Trade Unions and Change at Work

  • John Bratton


Chapter 2 reviewed the concept of Japanization and two influential perspectives on the analysis of technological change. The analysis of Japanese industrial management was conceived as a coherent strategy designed to shape employee attitudes and behaviour and, where necessary, deal with trade unions. Having examined management strategies, we now turn to the role of the trade unions in technological change at work. It is clear that the diffusion of workplace innovations can be influenced by workers and their trade unions. Reciprocally, technological change and Japanese methods have repercussions for union growth, structure and bargaining power.


Technological Change Trade Union Collective Bargaining Industrial Relation Union Membership 
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  1. 2.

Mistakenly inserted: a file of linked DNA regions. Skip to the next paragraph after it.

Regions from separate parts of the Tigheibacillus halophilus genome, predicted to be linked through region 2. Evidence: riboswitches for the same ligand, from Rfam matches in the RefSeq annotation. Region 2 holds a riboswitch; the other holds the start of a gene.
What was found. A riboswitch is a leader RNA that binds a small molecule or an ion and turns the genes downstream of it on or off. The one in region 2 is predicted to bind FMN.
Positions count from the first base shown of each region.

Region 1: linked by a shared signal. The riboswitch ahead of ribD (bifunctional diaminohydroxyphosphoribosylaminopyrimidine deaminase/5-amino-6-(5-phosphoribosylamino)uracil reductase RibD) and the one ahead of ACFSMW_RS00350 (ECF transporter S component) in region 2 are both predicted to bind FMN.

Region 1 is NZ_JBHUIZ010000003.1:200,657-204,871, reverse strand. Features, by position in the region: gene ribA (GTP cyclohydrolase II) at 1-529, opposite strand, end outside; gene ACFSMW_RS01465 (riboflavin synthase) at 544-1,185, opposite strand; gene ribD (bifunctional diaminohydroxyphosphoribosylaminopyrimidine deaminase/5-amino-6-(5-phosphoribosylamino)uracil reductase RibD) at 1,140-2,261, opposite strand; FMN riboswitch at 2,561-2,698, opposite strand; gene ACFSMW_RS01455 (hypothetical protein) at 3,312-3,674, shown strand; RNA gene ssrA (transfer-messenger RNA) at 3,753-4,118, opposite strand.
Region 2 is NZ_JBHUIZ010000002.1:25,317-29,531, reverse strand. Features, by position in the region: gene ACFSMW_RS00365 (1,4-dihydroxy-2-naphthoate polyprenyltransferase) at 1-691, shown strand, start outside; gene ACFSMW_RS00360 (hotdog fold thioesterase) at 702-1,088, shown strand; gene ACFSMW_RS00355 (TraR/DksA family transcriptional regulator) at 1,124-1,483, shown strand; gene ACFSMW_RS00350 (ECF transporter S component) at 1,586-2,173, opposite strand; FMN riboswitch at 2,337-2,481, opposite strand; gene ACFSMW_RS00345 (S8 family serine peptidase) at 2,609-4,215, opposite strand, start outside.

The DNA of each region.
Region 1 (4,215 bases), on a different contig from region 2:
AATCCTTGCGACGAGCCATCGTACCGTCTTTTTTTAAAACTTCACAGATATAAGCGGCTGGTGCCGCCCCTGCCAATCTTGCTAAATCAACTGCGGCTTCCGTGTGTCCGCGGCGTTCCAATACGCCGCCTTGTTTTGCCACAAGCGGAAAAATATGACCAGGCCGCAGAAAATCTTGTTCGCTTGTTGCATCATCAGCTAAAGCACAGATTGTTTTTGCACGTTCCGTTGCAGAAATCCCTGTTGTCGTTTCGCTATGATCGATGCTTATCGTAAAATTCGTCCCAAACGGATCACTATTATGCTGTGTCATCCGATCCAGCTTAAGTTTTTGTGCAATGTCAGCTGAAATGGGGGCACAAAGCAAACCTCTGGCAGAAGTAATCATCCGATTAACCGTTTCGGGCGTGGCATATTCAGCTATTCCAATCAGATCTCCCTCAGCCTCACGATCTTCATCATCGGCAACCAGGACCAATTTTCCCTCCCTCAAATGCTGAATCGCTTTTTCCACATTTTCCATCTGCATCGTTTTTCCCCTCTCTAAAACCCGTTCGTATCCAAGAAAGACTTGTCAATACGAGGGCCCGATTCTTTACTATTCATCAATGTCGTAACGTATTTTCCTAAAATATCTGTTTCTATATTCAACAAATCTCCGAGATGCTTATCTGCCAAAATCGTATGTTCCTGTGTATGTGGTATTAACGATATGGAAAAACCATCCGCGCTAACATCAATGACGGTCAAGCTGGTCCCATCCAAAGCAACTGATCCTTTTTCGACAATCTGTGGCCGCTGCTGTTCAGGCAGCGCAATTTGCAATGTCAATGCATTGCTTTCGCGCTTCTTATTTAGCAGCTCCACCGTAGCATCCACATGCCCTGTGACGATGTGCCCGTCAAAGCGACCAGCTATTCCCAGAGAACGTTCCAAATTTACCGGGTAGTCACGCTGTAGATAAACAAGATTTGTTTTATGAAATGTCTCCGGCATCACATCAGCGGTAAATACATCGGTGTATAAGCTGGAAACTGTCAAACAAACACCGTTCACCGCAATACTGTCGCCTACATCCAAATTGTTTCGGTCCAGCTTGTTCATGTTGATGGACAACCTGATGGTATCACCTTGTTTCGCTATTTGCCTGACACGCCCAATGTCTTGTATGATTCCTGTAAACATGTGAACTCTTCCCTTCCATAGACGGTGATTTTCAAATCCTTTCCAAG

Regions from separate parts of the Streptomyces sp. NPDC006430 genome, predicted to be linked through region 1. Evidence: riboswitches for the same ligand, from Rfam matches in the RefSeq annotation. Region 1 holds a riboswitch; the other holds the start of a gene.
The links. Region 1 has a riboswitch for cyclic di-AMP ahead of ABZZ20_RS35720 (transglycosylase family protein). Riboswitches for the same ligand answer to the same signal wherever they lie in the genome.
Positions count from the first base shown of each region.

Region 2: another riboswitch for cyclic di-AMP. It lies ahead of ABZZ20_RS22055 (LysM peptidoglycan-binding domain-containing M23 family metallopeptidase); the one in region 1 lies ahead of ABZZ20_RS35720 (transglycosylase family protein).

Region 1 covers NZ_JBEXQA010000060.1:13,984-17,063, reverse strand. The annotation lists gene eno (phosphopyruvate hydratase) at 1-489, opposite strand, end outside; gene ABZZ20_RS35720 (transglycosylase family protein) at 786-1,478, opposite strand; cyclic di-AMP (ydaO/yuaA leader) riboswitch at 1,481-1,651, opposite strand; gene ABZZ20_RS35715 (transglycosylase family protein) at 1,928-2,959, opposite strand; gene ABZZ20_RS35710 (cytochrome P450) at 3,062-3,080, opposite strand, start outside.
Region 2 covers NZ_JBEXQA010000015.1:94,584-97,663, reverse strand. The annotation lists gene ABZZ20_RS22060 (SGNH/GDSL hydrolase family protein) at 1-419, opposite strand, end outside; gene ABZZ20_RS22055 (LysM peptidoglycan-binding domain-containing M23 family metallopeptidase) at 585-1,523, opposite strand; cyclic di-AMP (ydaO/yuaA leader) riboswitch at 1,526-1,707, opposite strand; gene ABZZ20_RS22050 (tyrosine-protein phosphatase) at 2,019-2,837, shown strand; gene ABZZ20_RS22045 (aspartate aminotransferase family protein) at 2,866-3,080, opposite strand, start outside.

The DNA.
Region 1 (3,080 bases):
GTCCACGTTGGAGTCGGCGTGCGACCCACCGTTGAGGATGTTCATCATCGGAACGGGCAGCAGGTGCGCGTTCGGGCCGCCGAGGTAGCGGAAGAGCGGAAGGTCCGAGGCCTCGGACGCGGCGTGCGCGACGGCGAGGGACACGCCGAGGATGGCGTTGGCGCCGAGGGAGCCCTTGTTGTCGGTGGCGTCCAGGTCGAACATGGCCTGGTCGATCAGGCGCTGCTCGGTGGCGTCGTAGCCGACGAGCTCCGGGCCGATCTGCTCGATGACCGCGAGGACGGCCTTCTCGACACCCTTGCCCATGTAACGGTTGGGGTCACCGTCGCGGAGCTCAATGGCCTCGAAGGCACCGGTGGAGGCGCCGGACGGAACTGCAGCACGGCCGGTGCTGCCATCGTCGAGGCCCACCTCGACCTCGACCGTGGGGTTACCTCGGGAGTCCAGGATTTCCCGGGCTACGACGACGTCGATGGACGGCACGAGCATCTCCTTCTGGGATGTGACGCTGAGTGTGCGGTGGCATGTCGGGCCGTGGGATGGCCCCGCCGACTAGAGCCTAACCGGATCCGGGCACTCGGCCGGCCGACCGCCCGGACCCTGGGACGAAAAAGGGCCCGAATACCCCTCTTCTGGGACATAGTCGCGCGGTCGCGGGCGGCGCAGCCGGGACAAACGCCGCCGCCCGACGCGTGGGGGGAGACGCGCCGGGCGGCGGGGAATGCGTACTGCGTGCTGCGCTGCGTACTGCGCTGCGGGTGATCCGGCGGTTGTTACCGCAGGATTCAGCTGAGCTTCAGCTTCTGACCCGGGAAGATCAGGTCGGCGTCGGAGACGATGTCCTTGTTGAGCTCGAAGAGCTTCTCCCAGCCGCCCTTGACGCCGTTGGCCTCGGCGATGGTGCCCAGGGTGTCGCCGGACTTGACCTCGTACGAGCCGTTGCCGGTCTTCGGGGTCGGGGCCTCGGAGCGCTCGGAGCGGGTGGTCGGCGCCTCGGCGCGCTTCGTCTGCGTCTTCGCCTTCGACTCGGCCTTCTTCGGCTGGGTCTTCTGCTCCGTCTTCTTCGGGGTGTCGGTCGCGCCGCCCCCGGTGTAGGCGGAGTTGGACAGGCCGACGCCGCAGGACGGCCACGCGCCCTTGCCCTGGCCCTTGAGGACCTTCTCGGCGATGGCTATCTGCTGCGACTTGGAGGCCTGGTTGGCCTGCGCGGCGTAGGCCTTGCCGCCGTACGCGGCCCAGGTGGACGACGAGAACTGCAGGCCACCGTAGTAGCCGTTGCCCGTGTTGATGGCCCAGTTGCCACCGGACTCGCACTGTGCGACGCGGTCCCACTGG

Labour Research Department, (1988) ‘New wave union busting’, Labour Research, vol. 77, no. 4 London: LRD.Google Scholar
  2. 4.
    Trades Union Congress, (1979) Employment and Technology, London: TUC.Google Scholar
  3. 5.
    Quoted in Trades Union Congress, (1965) Automation and Technological Change, London: TUC, p. 2.Google Scholar
  4. 16.
    Quoted by Huw Beynon (1983), ‘Talse Hopes and Real Dilemmas: The Politics of the Collapse in British Manufacturing’, Critique, no. 16, p. 7.Google Scholar

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© John Bratton 1992

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  • John Bratton

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